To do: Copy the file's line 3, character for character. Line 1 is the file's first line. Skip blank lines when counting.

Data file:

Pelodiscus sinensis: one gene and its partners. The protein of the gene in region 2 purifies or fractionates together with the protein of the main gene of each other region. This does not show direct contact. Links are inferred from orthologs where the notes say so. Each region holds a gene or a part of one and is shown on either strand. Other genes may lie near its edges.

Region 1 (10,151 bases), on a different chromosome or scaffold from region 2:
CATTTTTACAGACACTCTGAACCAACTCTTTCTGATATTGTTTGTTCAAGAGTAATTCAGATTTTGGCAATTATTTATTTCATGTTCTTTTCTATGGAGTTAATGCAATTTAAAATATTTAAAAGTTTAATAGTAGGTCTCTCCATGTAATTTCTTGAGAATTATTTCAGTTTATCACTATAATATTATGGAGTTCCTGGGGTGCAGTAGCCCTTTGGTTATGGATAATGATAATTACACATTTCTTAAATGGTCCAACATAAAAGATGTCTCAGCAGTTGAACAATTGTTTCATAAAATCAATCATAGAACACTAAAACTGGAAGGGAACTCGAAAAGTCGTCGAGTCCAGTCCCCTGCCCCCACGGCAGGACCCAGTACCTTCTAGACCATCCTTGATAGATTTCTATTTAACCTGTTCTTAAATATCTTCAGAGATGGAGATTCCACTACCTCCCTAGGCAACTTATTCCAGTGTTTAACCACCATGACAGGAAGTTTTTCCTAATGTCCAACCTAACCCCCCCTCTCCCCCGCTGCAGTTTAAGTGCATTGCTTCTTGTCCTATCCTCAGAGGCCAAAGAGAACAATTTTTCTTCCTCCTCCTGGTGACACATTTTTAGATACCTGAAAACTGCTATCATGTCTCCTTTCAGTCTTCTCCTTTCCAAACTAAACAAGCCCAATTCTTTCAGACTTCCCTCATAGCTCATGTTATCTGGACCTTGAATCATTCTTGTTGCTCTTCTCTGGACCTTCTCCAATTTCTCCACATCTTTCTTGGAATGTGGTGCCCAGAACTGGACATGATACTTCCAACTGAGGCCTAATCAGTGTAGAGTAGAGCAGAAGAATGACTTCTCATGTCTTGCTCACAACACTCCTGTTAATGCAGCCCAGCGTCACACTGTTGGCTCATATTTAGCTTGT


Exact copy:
CATTTTTACAGACACTCTGAACCAACTCTTTCTGATATTGTTTGTTCAAGAGTAATTCAGATTTTGGCAATTATTTATTTCATGTTCTTTTCTATGGAGTTAATGCAATTTAAAATATTTAAAAGTTTAATAGTAGGTCTCTCCATGTAATTTCTTGAGAATTATTTCAGTTTATCACTATAATATTATGGAGTTCCTGGGGTGCAGTAGCCCTTTGGTTATGGATAATGATAATTACACATTTCTTAAATGGTCCAACATAAAAGATGTCTCAGCAGTTGAACAATTGTTTCATAAAATCAATCATAGAACACTAAAACTGGAAGGGAACTCGAAAAGTCGTCGAGTCCAGTCCCCTGCCCCCACGGCAGGACCCAGTACCTTCTAGACCATCCTTGATAGATTTCTATTTAACCTGTTCTTAAATATCTTCAGAGATGGAGATTCCACTACCTCCCTAGGCAACTTATTCCAGTGTTTAACCACCATGACAGGAAGTTTTTCCTAATGTCCAACCTAACCCCCCCTCTCCCCCGCTGCAGTTTAAGTGCATTGCTTCTTGTCCTATCCTCAGAGGCCAAAGAGAACAATTTTTCTTCCTCCTCCTGGTGACACATTTTTAGATACCTGAAAACTGCTATCATGTCTCCTTTCAGTCTTCTCCTTTCCAAACTAAACAAGCCCAATTCTTTCAGACTTCCCTCATAGCTCATGTTATCTGGACCTTGAATCATTCTTGTTGCTCTTCTCTGGACCTTCTCCAATTTCTCCACATCTTTCTTGGAATGTGGTGCCCAGAACTGGACATGATACTTCCAACTGAGGCCTAATCAGTGTAGAGTAGAGCAGAAGAATGACTTCTCATGTCTTGCTCACAACACTCCTGTTAATGCAGCCCAGCGTCACACTGTTGGCTCATATTTAGCTTGT